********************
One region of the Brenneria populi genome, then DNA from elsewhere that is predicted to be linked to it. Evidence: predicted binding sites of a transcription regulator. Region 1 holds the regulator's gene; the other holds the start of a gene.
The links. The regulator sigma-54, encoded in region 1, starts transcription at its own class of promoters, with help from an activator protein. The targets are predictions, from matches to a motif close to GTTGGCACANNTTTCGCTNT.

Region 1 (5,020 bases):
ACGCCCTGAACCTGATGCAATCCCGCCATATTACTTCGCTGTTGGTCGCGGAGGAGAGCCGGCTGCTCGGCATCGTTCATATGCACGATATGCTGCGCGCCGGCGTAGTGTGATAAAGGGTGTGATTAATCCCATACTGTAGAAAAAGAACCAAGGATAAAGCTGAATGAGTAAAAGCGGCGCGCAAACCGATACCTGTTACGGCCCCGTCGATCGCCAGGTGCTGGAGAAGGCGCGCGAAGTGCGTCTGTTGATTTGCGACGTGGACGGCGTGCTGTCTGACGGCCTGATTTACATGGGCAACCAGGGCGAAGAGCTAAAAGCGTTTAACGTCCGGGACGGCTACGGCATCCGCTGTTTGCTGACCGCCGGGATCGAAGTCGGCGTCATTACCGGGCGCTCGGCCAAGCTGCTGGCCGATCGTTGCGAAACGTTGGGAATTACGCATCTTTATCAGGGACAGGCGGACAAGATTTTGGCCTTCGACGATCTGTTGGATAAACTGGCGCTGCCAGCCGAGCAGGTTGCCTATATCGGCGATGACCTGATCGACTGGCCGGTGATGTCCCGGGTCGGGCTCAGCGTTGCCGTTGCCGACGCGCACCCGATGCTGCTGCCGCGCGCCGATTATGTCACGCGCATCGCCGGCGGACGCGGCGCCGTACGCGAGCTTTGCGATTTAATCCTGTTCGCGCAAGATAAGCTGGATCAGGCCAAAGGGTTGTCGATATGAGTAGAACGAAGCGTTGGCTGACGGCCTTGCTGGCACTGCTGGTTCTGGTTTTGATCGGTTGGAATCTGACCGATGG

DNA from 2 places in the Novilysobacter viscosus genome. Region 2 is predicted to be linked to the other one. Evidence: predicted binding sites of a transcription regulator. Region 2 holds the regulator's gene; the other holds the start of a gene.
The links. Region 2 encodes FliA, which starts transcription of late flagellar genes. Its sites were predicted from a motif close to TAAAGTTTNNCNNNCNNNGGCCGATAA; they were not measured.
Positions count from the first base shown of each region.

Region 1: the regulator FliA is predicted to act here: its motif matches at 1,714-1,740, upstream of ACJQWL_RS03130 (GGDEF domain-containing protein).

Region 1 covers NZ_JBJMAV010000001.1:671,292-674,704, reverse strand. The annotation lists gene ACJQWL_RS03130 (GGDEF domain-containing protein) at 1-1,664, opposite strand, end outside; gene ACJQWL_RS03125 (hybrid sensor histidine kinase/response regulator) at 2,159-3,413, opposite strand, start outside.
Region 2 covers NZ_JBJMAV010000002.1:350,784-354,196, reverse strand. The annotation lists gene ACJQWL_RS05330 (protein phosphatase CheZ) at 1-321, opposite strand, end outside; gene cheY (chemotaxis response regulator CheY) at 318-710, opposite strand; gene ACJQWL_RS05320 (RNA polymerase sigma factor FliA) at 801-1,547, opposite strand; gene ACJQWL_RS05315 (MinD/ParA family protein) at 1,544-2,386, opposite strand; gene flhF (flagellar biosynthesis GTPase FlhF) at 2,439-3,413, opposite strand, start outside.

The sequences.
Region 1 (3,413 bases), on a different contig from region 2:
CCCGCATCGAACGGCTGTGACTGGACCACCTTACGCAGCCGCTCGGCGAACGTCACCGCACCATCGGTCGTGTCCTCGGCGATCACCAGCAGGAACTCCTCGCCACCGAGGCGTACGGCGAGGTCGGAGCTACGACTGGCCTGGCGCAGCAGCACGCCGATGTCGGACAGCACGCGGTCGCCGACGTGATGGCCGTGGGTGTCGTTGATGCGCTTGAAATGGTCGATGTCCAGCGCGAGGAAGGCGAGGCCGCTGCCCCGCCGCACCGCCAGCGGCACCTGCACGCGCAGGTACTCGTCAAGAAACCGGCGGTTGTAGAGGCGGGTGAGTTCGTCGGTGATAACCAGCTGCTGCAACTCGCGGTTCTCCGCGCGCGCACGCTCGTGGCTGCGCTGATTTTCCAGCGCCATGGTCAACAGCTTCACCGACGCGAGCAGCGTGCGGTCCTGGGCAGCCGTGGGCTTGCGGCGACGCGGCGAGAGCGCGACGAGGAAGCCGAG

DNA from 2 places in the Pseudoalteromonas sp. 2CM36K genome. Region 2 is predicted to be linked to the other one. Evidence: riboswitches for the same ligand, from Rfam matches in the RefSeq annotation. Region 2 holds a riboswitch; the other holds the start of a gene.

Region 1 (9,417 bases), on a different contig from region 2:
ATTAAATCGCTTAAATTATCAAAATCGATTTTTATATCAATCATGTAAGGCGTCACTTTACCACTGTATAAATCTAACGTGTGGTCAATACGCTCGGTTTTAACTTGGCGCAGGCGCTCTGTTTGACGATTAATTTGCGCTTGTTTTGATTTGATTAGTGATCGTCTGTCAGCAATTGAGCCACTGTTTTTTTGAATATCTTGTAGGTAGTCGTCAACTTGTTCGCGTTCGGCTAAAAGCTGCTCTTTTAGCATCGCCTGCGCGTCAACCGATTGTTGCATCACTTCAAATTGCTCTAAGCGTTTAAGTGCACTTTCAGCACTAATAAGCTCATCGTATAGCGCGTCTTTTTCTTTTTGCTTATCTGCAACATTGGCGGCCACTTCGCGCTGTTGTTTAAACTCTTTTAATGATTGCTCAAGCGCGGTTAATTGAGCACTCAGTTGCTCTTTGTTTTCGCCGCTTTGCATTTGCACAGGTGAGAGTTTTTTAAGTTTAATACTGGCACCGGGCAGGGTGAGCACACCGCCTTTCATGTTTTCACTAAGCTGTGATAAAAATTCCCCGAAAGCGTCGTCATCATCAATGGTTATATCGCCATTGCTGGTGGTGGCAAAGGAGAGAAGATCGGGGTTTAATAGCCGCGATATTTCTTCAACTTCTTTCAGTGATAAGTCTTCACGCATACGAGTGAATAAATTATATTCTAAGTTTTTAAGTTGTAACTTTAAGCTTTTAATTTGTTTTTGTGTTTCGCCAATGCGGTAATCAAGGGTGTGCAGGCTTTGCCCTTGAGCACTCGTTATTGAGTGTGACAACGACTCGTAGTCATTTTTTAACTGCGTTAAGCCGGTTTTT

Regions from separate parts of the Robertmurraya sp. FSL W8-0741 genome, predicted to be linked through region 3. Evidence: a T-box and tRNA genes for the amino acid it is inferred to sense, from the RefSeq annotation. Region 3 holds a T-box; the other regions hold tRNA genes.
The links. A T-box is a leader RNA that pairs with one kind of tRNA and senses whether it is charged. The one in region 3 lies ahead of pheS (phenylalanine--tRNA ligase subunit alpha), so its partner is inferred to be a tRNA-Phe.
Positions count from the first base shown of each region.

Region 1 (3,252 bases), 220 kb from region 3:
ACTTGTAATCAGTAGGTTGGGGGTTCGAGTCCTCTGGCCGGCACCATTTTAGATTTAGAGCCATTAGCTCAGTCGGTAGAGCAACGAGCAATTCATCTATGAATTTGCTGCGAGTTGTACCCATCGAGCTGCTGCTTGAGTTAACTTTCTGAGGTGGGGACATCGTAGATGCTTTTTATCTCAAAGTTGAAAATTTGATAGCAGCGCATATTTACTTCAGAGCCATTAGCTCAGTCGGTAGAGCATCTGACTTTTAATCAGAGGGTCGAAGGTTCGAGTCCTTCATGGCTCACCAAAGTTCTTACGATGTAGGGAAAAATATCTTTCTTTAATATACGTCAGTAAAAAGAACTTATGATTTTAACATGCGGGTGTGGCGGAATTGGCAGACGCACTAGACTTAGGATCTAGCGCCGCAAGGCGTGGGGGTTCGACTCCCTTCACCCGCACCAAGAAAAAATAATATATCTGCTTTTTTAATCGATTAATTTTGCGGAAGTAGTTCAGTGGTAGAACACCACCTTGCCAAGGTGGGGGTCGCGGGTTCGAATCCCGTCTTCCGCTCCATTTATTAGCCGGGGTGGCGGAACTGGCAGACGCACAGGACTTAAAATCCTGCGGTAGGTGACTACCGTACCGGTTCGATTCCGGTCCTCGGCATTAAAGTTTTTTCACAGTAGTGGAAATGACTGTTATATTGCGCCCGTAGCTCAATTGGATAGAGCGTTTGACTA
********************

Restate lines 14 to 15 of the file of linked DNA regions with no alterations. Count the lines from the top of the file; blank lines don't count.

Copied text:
DNA from 2 places in the Pseudoalteromonas sp. 2CM36K genome. Region 2 is predicted to be linked to the other one. Evidence: riboswitches for the same ligand, from Rfam matches in the RefSeq annotation. Region 2 holds a riboswitch; the other holds the start of a gene.

Region 1 (9,417 bases), on a different contig from region 2: